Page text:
A communal bond

Another example of authentic engagement comes from UCB, Inc. Like Lundbeck, it's embraced social, even though regulators have yet to codify the rules for engagement. UCB's page, designed by Publicis-Omnicom's Digitas Health, has garnered nearly 45,000 likes. “The growth of the community has a lot to do with what we've been doing related to content,” says Chemelle Evans, associate product director for Vimpat (the drug maker's therapy for partial onset seizures).

UCB has also used Facebook advertising to draw more fans and spur engagement, although Evans stresses that a bigger influence on growth has come from its understanding of patient needs. A community manager, hired this year, helps forge a more personal bond.

This ability to connect “shows in the activity in the community,” adds James Pietz, SVP marketing, Digitas Health. On any given day, he says, a large number of people are liking, sharing or commenting. That engagement, he says, “remains consistently high.”

One draw has been its “My Four Words” campaign, which urges patients to briefly sum up their experience with epilepsy. Patients jot down their four words at live events, photos are taken, and pictures posted to the Facebook page are often shared virally.

Companies that are comfortable with social media say it facilitates their other marketing efforts: “You cannot have a successful relationship-marketing program without the integration of social media,” Pietz says. “We're starting to see a blending of those two worlds.”

Creating an experience

If friending online is a baby step toward a full relationship with a company, then personal, one-on-one coaching is more like a giant leap. That's what Bristol-Myers Squibb discovered after it set up a program called b∙care for the biggest group of patients taking its hepatitis B drug Baraclude—male Asian-Americans 31-45 years old.

BMS sought to offer them a “supporting circle of surround-sound education,” says David Zaritsky, president of Roska Healthcare, which developed the program. In addition to physician- and patient-facing educational materials, four nurses were assigned as “b∙care partners,”seeking to bridge doctor and patient silos.

The partners—all RNs—consulted first with physicians and office staff, then with patients. “Counseling was centered around hope and motivation and looking at how far we've come,” says Zaritsky. “It was the first experiential marketing [effort] for BMS,” says Zaritsky, describing an approach used by marketers whereby an emotional experience replaces the usual brand message of features and benefits.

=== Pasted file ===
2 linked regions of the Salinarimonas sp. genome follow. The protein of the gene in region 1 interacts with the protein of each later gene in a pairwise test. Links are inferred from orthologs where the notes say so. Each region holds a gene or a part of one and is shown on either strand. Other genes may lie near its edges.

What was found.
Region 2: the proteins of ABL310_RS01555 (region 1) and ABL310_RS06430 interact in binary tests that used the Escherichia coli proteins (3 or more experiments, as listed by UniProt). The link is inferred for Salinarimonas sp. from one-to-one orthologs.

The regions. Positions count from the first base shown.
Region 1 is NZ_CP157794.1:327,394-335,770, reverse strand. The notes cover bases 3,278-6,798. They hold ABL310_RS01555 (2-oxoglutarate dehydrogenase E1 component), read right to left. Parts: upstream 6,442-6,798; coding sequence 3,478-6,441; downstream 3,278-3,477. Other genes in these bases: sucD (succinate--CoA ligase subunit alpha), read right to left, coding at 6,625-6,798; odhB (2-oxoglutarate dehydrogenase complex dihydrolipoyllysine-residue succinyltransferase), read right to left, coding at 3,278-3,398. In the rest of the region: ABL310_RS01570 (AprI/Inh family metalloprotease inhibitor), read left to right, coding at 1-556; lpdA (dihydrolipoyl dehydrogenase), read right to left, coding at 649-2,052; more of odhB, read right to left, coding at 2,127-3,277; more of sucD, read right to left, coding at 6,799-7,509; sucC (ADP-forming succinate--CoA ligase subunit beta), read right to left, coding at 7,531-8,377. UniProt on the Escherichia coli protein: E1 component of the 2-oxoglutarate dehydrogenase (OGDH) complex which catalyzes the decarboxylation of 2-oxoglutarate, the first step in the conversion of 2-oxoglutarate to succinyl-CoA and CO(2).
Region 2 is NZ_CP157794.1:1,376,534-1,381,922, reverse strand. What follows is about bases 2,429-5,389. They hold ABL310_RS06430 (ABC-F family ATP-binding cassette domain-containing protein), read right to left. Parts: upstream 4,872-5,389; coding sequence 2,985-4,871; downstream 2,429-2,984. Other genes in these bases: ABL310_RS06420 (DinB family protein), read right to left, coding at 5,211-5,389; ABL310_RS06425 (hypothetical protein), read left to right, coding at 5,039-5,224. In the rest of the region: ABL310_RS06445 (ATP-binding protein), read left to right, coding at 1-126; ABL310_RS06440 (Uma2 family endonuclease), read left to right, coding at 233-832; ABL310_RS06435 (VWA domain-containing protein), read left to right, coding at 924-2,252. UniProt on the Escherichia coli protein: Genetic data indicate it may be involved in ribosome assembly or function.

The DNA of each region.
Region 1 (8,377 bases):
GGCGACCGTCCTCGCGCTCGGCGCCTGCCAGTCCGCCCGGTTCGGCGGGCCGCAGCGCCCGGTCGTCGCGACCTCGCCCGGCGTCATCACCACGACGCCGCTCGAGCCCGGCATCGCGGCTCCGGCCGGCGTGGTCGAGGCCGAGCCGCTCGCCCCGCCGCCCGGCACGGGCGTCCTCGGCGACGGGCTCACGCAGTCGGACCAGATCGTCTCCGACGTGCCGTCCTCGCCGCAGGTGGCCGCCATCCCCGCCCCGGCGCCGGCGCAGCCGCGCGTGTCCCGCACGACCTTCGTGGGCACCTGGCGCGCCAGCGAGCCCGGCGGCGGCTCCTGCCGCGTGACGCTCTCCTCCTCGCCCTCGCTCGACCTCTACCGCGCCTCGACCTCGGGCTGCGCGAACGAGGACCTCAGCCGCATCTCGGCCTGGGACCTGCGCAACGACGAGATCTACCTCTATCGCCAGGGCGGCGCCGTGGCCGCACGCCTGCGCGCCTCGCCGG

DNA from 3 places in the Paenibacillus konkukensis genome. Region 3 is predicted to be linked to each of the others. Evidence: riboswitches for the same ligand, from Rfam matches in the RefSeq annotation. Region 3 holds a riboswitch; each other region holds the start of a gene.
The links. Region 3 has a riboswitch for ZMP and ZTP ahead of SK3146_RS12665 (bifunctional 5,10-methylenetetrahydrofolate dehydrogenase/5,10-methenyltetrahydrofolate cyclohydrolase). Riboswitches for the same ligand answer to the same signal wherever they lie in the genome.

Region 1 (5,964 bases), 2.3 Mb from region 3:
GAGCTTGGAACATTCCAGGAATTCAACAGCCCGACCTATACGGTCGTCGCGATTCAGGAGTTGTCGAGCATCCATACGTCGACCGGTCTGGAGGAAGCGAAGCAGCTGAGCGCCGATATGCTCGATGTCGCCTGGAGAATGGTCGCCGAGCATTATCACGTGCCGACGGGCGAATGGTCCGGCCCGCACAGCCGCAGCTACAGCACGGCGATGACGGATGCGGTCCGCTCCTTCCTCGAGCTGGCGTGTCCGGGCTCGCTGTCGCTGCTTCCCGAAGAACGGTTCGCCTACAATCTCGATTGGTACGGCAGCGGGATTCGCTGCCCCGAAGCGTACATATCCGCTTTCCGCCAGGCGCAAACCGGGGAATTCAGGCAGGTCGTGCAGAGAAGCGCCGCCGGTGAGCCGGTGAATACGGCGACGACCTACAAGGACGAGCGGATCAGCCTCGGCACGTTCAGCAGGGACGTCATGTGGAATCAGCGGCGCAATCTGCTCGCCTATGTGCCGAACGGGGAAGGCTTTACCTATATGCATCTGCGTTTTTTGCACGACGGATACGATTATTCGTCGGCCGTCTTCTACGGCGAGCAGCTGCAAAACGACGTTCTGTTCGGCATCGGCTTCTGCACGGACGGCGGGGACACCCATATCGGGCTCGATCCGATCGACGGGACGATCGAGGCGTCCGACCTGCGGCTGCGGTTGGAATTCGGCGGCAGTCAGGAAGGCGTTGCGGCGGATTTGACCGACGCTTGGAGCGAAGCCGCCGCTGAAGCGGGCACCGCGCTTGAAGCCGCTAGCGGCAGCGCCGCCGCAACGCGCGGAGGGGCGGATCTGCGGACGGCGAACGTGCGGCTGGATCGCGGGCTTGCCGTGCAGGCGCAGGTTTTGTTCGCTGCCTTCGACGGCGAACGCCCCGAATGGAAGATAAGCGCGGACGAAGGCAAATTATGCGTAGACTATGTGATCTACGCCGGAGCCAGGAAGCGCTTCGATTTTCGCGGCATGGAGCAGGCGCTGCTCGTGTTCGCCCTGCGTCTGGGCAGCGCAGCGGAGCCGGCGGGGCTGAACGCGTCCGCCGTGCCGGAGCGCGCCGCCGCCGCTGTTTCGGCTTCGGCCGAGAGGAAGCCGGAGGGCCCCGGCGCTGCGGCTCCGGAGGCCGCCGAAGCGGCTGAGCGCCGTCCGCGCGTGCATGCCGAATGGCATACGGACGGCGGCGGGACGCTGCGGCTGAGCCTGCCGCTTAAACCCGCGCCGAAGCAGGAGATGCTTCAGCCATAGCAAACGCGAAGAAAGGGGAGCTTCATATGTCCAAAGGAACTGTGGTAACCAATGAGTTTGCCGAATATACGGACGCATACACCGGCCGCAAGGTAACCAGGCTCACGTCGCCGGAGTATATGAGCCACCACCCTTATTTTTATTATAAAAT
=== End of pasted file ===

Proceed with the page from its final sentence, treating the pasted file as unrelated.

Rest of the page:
The response to the personal b∙care program has been positive, says Zaritsky, so much so that BMS is launching a non-personal version.

Happiness is a round knee

Stryker's GetAroundKnee campaign, launched last year, involved a big multichannel effort encompassing TV, print, online and social media. It is also a fine example of emotion as a brand integrator.

Spurred by knee-replacement candidates who were “sitting on the sidelines,” the device maker sought a “concise and straightforward” way to convey the story behind its ceramic Triathlon Knee, says Patrick Treacy, VP and GM for knee reconstruction at the manufacturer.The knee is more circular than oval, but Stryker's “single-radius design philosophy” messaging had not resonated with patients or surgeons.

Enter inVentiv Health's GSW, which rebranded the device as the GetAroundKnee. After unveiling the new messaging to its sales force and then to surgeons, three TV spots were launched appealing to Baby Boomers, making the case for circular motion: a nostalgic bike-riding scene, an SUV and bowling. The :30 spots were used individually and in print, and a free pedometer app debuted in November.

KPIs have tracked along with expectations during the first year, says Tony Cambria, Stryker marketing communications manager: hits to the brand microsite (500,000 UVs), surgeon locator look-ups (100,000) and calls to surgeons (9,000). This year, it's launched a :60 spot and is expanding into such media as outdoor, theaters and PCP seminars, all leveraging the core design philosophy and message. Stryker has also started to roll out a professional campaign internationally.

Key to the campaign was GSW's ability to translate the knee's design into a simple message that got knee-replacement candidates  to ask their surgeon questions about the kind of device they'd be getting. On each media channel, consumers saw a consistent call to action, “Ask if it's right for you,” pointing them toward the necessary consult.

And all components honed in on the same emotional bandwidth. “When it comes to decision-making, probably 5% of it is rational, 95% is emotional,” says Johann Ferreira, SVP with GSW. “When you say ‘emotion,' one tends to go into a negative space…We discovered that happiness and positivity are emotions, as well.”

Next page: Which brands still put patients first?